Business books should have warning labels on the cover. Since they don’t, allow me: for those of you heading to the beach or cottage with a business book “guaranteed” to revitalize how you think about your organization’s future, read cautiously.
Can your carefully selected business book help you predict the future? Perhaps. But we’re usually a little too quick to embrace the latest truths, buzz words, and new approaches that regularly burst on the scene. Readers are easily lured into the snares of management and marketing gurus without giving their arguments due consideration.
If it doesn’t fit your organization’s needs, even the best idea can wind up hurting rather than helping. Many new, supposedly revolutionary ideas are presented in deceptively simple terms. Complex formulae get boiled down to simple action points that only seem easy to implement. More insidious are those trends that become hard to resist as disciples apply cult-like pressure to conform (remember re-engineering? the “paradigm shift”?).
The key to avoiding years of regret and corporate penance is critical thinking. Who are you? Without self-awareness, organizations become susceptible to trends that don’t suit their brand. Reading is an important exercise in deciding how to advance an organization, but you must be your own guru and create your own path.
Of course, this requires getting a firm handle on what you stand for. To guide you in that search, one book to pack might be Built to Last: Successful Habits of Visionary Companies by Jim Collins and Jerry Porras (HarperBusiness, 1994). It may be the best business book I’ve read; it’s certainly the best one that deals with brand-related issues.
I liked the book even before the authors insisted that organizations must recognize high ideas are not a luxury, but are fundamental to guiding and inspiring people. But their most important recommendation revolves around the notion of authenticity. Borrowing core values from elsewhere, while tempting, is a trap. Nor should you be asking “what beliefs would please stakeholders?” Organizations need to capture what is believed from within; the values of other companies are not germane to you.
“Core ideology does not come from mimicking the values of other companies – even highly visionary companies; it does not come from following the dictates of outsiders; it does not come from reading management books; and it does not come from a sterile intellectual exercise of ‘calculating” what values would be most pragmatic, most popular, or most profitable.” ? Collins and Porras, pp. 74-5
Building a brand is an arduous process – not for the faint of heart and not for do-it-yourselfers. But unless you can grasp the essence of your organization’s identity, you may be misled by what you read, or poorly served by the consultants you hire.
This latter point is a core message of Marc Braunstein’s and Edward Levine’s book, Deep Branding on the Internet: Applying Heat and Pressure Online to Ensure a Lasting Brand (Prima Venture, 2000). Written before the hi-tech bubble burst, the book blamed the demise of many Internet companies on ill-conceived management practices, one of which was giving tactical agents too much responsibility for maintaining the organization’s brand depth.
To Braunstein and Levine, being self-sufficient is the key element of success: branding is not what your ad agency does for you, it is “what you must do for your ad agency or other tactical supplier so they can be effective. Brand stewardship cannot be delegated.”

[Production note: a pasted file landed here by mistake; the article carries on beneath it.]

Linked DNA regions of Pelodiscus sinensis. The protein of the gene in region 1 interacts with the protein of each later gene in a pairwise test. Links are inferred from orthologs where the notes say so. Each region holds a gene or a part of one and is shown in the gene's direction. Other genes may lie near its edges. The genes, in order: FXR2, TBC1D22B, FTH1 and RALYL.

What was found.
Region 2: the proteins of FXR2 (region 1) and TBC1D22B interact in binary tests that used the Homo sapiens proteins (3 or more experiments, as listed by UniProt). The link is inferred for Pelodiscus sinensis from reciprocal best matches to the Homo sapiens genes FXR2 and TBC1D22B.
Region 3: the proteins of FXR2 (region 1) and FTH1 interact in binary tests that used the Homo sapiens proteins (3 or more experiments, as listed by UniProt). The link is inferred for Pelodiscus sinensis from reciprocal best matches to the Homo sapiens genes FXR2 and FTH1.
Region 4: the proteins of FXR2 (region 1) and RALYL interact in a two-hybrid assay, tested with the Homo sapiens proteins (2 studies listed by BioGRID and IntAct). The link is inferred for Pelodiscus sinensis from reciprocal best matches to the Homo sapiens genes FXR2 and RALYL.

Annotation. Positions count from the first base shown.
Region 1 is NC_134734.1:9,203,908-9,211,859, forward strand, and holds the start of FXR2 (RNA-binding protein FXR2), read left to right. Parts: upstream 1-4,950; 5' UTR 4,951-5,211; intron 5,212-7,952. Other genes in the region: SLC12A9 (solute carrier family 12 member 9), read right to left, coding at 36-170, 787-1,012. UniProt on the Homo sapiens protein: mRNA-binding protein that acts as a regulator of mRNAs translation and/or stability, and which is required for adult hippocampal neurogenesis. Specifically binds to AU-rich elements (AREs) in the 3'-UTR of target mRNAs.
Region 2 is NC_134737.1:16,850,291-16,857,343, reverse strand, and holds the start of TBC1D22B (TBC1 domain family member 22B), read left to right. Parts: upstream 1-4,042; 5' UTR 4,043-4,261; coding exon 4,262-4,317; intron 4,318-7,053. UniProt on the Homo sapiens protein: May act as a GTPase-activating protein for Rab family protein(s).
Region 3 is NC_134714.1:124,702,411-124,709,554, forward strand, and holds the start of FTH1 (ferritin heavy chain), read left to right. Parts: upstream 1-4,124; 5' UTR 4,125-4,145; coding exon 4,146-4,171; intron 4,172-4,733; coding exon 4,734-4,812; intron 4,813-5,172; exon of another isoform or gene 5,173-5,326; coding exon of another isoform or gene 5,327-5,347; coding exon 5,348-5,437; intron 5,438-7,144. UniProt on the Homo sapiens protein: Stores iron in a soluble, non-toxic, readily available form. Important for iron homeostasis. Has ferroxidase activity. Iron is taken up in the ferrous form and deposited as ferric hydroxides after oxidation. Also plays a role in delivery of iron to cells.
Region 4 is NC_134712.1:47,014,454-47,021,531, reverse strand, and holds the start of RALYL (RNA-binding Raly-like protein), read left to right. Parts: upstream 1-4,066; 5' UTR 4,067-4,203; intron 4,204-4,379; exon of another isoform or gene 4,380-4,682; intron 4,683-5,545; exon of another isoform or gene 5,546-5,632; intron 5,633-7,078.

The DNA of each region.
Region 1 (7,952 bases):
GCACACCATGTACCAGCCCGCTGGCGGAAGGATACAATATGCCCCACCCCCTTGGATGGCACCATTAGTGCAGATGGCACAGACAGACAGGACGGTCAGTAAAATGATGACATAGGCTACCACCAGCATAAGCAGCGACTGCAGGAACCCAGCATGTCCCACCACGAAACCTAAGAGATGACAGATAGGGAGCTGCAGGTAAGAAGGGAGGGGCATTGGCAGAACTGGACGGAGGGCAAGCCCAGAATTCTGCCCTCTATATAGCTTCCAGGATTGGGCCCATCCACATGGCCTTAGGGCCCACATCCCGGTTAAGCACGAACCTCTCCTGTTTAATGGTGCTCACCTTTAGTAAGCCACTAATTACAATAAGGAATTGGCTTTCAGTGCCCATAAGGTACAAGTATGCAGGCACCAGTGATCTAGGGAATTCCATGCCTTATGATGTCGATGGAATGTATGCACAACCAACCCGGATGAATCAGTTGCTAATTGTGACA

Robert Sutton also argues for intellectual self-sufficiency and warns about outside advice. In Weird Ideas that Work: 11 1/2 Practices for Promoting, Managing, and Sustaining Innovation (The Free Press, 2001), he reveals that a key step in figuring things out for ourselves comes from ignoring polls. Research is great, but decision-making based on polling is a problem: when you ask people what they want they will be drawn to the familiar and repelled by the unfamiliar. What customers want is based on their perception of immediate need, not what they might need in the future. A similar perspective once came from David Ogilvy, the eminence grise of the advertising world, who warned against using research “as a drunk uses a lamp post. For support, not illumination.”
You can’t look to outside sources of influence for help deciding what to do next; those decisions must come from within. To come to terms with your problems from the inside, you need to find different combinations of ideas and talent. Sutton advises hiring slow learners who don’t follow the corporate code, who avoid, ignore, or reject the “heat of the herd”. His ideal innovative person, or company, is more like a pack rat that collects “ideas, people, and things they don’t seem to have any immediate use for, but they can’t bring themselves to forget or discard”. Pack-rat employers select staff on the basis of their additional skills that might help the firm in as-yet-unknown ways. Because creative work is so inherently unpredictable, we often misjudge what knowledge will be useful and what will be useless.
In May 2001, Harold Bloom told Harvard Business Review readers that “businesspeople are fooling themselves if they believe that the self can change easily. If something can touch you, if it can reach you, it’s because in some sense, it was already your own. Reading well, I think, is seizing upon something that is already your own property.” Clearly, recognizing your “property” when you see it is the trick.
(Originally published in Muse (Canadian Museum Association), July 2003)